From his office window at Maple Leaf ?Sports and Entertainment (MLSE) in Toronto, president/CEO Tim Leiweke can see the top of the company’s flagship venue, Air Canada Centre. The roof could use a good scrubbing, he notes.
No problem. That will likely happen during the planned $50 million upgrade for the 15-year-old arena, Canada’s busiest for concerts.
What he can’t see is the box office, and “that’s what I always like watching,” he says. Billboard’s Boxscore ranking of Canada’s top venues – compiled ahead of Canadian Music Week, which takes place in Toronto May 6-10 – puts Air Canada Centre at No. 1. Boxscore data for the 12 months ending April 12, 2014 show that the arena grossed $56.8 million.
Leiweke admits he doesn’t look out the window much anyway. “I’m a little bit more interested in staring at the people I’m meeting with – and trying to scare the crap out of them,” he says. The easy laugh that follows makes it clear he’s joking – to a point.
Leiweke is very serious about empire-building. The former president/CEO of Anschutz Entertainment Group, Leiweke was the architect behind the AEG model of combining club-to-stadium real estate with content in sports teams and live events, along with businesses such as ticketing, media deals, merchandising and sponsorships.
At MLSE, which he joined in June 2013, Leiweke oversees one of the world’s premier sports-and-entertainment companies. MLSE owns the Toronto Maple Leafs (NHL), the Toronto Raptors (NBA), the Toronto Marlies (AHL), the Toronto FC (MLS), Air Canada Centre and its adjacent $500 million Maple Leaf Square district. The company also is invested in, operates and manages events at Toronto’s Ricoh Coliseum and BMO Field.
Leiweke believes that much of MLSE’s growth will come through sports, including a $120 million renovation of BMO Field and the growth of the Raptors, the NBA’s only presence in Canada.
These days, though, Leiweke is zeroing in on boosting MLSE’s music profile, in part through an expanded partnership with Live Nation, already the dominant venue player in Toronto.
“With his experience and desire, I think the sky’s the limit, just based on what his partners want to do,” says Jon Bon Jovi, whose band had Boxscore’s biggest-grossing tour in three of the past five years, all promoted by AEG.
Live Nation first partnered with MLSE in 2011, and on Leiweke’s watch the deal was renewed last November, through 2018.
The world’s largest promoter, Live Nation owns and operates Molson Canadian Amphitheatre in Toronto and operates the city’s TD Echo Beach at Ontario Place. As part of the alliance, MLSE sells and services Live Nation’s sponsorships for its properties.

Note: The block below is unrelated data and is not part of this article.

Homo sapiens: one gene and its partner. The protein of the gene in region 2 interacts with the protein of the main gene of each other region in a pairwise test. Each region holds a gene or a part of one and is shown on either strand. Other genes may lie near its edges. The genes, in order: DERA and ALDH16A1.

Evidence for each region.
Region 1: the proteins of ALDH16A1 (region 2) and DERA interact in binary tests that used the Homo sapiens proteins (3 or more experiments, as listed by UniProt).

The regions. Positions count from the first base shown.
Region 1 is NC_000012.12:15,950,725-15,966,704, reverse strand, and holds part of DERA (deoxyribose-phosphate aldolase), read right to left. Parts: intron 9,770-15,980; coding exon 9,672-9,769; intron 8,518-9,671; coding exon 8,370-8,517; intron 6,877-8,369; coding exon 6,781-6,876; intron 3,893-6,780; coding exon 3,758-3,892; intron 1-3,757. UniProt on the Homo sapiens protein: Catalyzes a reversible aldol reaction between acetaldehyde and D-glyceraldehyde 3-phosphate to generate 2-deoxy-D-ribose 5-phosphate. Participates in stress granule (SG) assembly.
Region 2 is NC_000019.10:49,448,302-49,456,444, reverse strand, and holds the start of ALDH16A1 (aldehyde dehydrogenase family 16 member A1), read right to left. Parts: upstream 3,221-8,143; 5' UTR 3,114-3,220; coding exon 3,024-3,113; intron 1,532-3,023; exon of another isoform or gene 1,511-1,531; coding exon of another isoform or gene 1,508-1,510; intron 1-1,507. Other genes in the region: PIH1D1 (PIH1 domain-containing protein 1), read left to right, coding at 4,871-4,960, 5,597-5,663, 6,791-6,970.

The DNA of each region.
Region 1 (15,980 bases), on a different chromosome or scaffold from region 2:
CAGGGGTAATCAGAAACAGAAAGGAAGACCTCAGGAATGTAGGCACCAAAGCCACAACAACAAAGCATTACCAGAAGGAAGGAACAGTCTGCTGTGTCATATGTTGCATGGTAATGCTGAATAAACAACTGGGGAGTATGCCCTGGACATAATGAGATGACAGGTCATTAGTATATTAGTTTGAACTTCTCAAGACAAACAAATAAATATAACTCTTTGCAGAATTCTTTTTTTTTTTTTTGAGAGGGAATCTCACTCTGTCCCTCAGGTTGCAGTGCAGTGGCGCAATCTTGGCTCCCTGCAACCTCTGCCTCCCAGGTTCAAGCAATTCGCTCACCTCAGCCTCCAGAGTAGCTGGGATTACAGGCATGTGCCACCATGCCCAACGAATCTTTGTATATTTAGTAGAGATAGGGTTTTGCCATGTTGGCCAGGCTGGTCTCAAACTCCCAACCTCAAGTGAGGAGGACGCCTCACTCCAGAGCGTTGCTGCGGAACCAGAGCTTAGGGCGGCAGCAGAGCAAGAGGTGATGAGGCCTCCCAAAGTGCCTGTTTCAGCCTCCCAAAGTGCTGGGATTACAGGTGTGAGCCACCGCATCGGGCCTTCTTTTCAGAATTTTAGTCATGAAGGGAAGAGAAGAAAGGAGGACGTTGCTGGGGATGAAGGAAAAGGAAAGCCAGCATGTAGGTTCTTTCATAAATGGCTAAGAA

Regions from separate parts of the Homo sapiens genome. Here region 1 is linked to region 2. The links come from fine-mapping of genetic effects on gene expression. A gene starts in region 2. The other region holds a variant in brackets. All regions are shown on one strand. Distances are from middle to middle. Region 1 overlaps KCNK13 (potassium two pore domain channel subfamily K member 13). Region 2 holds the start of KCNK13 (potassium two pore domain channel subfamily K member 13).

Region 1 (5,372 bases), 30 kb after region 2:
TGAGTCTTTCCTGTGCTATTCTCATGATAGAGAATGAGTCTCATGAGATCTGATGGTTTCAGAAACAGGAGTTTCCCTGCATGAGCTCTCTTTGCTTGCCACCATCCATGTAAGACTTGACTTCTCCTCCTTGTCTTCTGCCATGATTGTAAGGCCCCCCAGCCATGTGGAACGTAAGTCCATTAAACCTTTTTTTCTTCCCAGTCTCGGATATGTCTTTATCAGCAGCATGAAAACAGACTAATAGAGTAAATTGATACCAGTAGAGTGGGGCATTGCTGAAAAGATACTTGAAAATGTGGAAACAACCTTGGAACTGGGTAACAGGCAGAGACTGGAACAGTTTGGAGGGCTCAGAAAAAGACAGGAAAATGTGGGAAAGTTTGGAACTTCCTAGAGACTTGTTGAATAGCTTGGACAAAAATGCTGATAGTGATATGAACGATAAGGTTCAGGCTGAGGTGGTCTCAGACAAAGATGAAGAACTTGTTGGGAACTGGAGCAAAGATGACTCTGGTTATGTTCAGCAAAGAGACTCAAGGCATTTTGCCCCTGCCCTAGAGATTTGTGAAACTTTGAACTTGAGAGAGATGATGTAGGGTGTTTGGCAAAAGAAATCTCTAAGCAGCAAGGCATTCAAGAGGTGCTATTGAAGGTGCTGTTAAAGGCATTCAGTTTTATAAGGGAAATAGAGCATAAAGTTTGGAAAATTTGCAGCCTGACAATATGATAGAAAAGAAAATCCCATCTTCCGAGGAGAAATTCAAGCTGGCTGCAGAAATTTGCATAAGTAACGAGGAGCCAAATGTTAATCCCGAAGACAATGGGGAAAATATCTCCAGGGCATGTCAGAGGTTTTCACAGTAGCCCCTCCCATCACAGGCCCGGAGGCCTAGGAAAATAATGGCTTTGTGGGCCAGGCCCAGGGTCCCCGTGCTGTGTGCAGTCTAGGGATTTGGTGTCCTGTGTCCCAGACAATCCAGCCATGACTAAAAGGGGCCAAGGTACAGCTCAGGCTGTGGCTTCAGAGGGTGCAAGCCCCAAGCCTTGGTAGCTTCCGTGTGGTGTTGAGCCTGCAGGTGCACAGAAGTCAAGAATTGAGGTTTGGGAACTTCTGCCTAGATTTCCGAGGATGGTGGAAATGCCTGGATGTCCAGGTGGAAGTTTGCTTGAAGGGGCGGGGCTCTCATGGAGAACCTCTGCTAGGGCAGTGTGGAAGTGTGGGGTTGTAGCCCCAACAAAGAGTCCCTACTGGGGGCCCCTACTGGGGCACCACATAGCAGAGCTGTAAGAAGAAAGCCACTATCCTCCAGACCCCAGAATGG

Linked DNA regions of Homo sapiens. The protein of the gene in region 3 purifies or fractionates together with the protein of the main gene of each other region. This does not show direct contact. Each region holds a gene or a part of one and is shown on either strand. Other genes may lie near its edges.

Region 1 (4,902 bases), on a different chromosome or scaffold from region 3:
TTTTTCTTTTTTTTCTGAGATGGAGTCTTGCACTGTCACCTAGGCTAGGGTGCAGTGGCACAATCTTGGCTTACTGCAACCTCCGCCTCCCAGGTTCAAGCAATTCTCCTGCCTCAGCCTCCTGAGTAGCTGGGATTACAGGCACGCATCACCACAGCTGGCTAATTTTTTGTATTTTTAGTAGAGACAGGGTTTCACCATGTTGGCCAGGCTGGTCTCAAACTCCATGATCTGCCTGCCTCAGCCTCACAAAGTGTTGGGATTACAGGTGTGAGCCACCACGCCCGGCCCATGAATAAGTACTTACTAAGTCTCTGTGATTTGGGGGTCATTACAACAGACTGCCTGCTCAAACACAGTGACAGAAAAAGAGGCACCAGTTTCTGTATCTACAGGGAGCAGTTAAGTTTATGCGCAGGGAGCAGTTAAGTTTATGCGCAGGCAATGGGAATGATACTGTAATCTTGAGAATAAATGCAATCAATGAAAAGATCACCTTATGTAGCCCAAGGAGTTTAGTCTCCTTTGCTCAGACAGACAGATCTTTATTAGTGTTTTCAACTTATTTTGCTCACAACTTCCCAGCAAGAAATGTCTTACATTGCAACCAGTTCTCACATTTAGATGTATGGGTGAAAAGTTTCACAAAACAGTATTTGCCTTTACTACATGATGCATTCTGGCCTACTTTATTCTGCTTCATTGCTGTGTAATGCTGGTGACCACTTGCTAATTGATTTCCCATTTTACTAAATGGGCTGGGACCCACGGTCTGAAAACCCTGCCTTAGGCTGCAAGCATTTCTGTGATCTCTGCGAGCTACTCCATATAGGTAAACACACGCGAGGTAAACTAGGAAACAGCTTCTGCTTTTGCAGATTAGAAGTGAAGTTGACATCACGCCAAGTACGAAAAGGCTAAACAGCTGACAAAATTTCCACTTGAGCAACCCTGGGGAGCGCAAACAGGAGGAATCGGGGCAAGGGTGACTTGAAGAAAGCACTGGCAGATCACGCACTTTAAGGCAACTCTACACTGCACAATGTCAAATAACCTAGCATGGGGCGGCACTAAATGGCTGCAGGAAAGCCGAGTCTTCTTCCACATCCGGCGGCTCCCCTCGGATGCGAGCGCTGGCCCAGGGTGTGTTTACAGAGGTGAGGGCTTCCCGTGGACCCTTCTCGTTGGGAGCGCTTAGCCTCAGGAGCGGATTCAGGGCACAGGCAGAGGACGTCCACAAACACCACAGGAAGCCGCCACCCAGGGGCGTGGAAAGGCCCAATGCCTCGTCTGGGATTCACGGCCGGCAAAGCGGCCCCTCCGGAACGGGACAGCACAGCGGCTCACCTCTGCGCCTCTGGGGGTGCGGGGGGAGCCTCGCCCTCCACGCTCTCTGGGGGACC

In what the former AEG executive calls a “great transformation,” Leiweke has gone from competing fiercely with Live Nation at AEG to partnering with the company at MLSE.
“We were tired of beating each other up,” quips Leiweke of his relationship with Live Nation CEO Michael Rapino. “Mike and I agree that Toronto could be one of the largest growth markets in the world for music, and we’re both dedicated to investing real money and upgrading the infrastructure to make that happen.”
While MLSE and Live Nation have done business together since 2011, “through the tenacity of Tim Leiweke, we’ve been able to dream even bigger and do more things,” says Rapino, whose hometown is Toronto.
The next MLSE-Live Nation venture could be in one of the most robust sectors of live music: festivals. “We’re [developing] a vision for a new festival grounds right smack in the heart of downtown Toronto that will be one of the best festival facilities in the world,” says Leiweke.
While U.S. producers continue to fill the gaps between destination festivals in the United States, Toronto is “totally untapped” in that regard, says Leiweke.
He adds that the proposed festival venture with Live Nation would take place at an as-yet-unannounced location that is “as nice a site as I’ve ever seen. My guess is that Live Nation will be able to lock it down in the near future, and we’ll be their partner on that.”
Live Nation already produces the Digital Dreams EDM fest in Toronto. Rapino stops short of offering details of the new festival with MLSE, but he notes that “Toronto is a world-class city, and we’re looking to bring country, more EDM and a big mainstream festival for Toronto under this partnership.”
Meanwhile, Toronto has quietly become one of the world’s foremost music markets. “This is one of the most diverse and fastest-growing marketplaces I’ve ever seen,” says Leiweke.
Adds Rapino: “Forget that it’s my hometown. I’m proud, and it’s always nice to do well, but the numbers speak for themselves. This city sells a ton of tickets.”